As you know, a number of disadvantages T-34 arr. 1940, such as an unsuccessful transmission, insufficient resources, a narrow tower shoulder strap, "blindness" and a lack of an 5 crew member, were obvious to the top leadership of the Red Army before the war. However, in 1941 and in 1942, the stake was made not to eliminate all this, but to give maximum manufacturability and simplify the existing design of the tank. Our top military leadership considered it necessary to deploy mass production as quickly as possible and to provide the Red Army on a massive scale with tanks with anti-missile booking and an extremely powerful 76,2 mm cannon for its time, even if they have serious shortcomings. It was assumed that this would be better than a serious rework of the structure, and the associated drop in production volumes.
And what did we get?
What were the consequences of this decision? You can say that 1942 g became one of the most important stages for our "thirty-four". At the beginning of this year, it was still a fairly raw combat vehicle, moreover, it was not yet very well adapted for mass, mass production on equipment that existed at that time in the USSR. Its production was carried out at three factories, two of which started to produce T-34 before the war (Considering the Nizhny Tagil plant as a “continuation” of Kharkov). By the end of the year, the T-34 was already produced at 5 factories, and this taking into account the fact that STZ ceased production of tanks, due to the fact that the battles in Stalingrad were already fought on its territory. That is, if in 1941, in addition to STZ and Nizhny Tagil Plant No. 183, it was possible to expand the production of T-34 at the Gorky Plant, then in 1942, the Chelyabinsk, Omsk and Sverdlovsk plants were added to them.
In other words, the task of mass construction of T-34 in 1942 was solved. Of interest is the ratio of medium and heavy armored vehicles produced in 1941-42. in the USSR and Germany. In 1941, the production facilities of the Third Reich gave the Wehrmacht and the SS 2 850 T-III medium tanks T-IV, commander tanks based on them, as well as StuG III assault guns, which, with 22 t mass, had a reservation comparable to that of T-III but an incomparably more powerful 75-mm gun that can quite successfully fight with our T-34.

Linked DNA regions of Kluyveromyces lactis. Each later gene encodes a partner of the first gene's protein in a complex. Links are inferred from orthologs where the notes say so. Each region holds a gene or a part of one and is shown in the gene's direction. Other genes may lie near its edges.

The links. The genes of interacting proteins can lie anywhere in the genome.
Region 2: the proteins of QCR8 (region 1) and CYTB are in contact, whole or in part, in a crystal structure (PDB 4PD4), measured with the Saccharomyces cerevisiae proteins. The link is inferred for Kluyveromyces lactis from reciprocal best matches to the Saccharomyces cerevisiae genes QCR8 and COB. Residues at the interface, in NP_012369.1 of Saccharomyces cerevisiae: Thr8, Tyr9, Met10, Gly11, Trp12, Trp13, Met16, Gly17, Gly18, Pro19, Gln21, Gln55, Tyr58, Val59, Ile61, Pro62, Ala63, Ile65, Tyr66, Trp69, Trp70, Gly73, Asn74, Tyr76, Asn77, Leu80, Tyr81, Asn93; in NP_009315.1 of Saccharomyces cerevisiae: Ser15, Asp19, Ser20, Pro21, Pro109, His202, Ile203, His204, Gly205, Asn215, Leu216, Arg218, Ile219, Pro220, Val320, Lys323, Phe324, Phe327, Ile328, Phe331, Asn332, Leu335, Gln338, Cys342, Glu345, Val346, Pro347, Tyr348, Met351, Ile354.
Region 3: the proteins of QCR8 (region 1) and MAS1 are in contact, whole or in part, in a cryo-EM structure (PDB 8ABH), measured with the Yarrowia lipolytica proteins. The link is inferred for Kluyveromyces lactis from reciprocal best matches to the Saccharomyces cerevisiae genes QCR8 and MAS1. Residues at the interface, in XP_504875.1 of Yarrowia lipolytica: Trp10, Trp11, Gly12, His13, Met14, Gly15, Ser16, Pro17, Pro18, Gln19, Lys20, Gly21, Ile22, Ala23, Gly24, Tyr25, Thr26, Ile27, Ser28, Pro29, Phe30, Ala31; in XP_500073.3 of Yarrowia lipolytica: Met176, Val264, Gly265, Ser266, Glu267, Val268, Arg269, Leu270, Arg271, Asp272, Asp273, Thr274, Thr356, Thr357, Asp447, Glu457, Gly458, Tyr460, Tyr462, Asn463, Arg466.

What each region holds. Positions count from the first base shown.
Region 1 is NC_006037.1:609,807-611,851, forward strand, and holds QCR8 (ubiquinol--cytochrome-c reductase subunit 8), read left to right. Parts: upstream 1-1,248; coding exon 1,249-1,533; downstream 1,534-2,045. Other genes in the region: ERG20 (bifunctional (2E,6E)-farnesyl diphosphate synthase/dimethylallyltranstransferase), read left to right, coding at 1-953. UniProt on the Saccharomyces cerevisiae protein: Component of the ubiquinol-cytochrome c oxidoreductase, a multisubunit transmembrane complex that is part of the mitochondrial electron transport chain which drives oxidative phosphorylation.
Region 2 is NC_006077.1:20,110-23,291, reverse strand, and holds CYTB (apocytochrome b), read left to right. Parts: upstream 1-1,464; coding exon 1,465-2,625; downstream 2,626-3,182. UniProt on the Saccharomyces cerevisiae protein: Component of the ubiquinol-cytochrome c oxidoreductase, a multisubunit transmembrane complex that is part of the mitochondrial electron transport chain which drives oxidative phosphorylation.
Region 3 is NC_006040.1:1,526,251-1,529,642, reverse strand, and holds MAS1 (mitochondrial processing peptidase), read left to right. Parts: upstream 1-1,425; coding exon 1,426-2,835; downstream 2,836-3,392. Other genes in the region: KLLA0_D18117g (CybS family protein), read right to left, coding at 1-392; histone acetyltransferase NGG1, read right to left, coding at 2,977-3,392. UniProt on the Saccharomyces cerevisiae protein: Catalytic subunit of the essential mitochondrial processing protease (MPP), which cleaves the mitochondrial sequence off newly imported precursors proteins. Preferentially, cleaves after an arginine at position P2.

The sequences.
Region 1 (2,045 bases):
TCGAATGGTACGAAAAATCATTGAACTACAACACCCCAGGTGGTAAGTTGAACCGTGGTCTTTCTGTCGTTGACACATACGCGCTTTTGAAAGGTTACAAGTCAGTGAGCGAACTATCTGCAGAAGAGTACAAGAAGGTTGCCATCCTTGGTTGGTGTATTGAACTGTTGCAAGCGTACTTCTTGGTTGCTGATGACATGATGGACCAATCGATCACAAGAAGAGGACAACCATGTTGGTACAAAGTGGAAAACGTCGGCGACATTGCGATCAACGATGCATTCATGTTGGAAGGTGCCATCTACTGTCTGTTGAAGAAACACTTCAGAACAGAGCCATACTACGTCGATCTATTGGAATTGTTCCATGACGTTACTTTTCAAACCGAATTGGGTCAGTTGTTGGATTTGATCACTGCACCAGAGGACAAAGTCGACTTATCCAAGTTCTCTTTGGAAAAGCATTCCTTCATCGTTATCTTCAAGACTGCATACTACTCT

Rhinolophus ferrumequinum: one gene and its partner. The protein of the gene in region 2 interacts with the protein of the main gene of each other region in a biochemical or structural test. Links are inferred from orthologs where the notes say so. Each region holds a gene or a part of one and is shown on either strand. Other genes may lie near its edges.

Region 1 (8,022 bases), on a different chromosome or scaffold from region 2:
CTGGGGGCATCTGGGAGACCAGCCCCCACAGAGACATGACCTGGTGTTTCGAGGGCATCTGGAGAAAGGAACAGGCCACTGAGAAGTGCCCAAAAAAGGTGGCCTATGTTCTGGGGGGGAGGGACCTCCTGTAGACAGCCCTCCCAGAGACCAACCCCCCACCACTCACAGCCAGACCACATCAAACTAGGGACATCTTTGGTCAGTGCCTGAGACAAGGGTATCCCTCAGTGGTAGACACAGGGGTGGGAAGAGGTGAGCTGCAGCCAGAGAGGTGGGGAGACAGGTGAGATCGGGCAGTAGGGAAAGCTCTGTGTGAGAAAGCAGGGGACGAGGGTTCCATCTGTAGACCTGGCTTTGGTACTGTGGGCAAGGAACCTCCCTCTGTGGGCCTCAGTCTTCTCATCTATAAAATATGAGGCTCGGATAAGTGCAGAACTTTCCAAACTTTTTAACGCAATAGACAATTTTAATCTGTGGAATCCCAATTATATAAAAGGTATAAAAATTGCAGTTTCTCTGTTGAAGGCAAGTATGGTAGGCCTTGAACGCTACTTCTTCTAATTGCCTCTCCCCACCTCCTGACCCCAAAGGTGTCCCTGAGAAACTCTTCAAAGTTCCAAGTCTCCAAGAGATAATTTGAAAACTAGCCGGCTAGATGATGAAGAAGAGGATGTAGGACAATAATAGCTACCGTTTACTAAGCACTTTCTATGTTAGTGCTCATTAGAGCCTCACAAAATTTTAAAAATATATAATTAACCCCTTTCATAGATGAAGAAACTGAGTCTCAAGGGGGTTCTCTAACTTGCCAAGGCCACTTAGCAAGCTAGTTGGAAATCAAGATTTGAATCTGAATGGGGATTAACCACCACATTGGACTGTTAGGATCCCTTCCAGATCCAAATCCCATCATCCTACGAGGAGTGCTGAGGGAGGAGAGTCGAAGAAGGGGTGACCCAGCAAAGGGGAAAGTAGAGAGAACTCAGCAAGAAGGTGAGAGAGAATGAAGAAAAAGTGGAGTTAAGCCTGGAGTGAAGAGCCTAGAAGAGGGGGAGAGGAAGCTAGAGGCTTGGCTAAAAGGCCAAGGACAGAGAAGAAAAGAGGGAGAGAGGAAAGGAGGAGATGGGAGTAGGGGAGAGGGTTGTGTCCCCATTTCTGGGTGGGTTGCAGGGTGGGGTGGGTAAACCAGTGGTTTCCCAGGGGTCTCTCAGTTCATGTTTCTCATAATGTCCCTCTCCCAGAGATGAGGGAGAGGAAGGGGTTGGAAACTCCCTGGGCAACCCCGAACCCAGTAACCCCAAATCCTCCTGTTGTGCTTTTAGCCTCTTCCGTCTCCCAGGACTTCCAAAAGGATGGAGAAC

At the same time, the USSR in 1941 was able to produce 3 016 T-34, that is, it can be said that in terms of medium armored vehicles, the production capabilities of the Soviet Union and Germany turned out to be quite comparable. True, the situation was significantly improved by the release of heavy tanks KV, which in 1941 was created by 714 units, but still it must be stated that the USSR had no multiple advantage in producing medium and heavy armored vehicles in 1941: our country surpassed the German issue by about 30%.
But in 1942, the situation changed dramatically, because the USSR managed to produce armored vehicles 2,44 times more than the Third Reich - and the main role here was played by the increase in production of T-34.
The cost of production of one tank in comparison with 1941 was about 1,5 times (plant # 183, from 249 256 rubles to 165 810 rubles), although, of course, in new plants it was higher in 1942. . Many minor design flaws managed to be eradicated, and in general, by the end of 1942, the army received a much more advanced machine than the T-34 of 1941 was.
However, alas, the main design flaws were not eradicated - the T-34 remained difficult to manage and not very reliable a tank, the commander of which was extremely lacking review in battle. In other words, surpassing the bulk of German tanks in armor and armament, he was inferior to them in situational awareness and reliability, which allowed experienced German tankers, gunners and infantry to select effective tactics of confronting domestic medium tanks. Of course, the counter-booking and the powerful armament of the T-34 were excellent “arguments” that, if used properly, could lead success in battle to the side of the Soviet tank crews. But for this it was necessary to have combat experience, which the Wehrmacht still had more, and besides, the spent interaction with its own artillery and infantry, which, alas, the Red Army simply categorically lacked.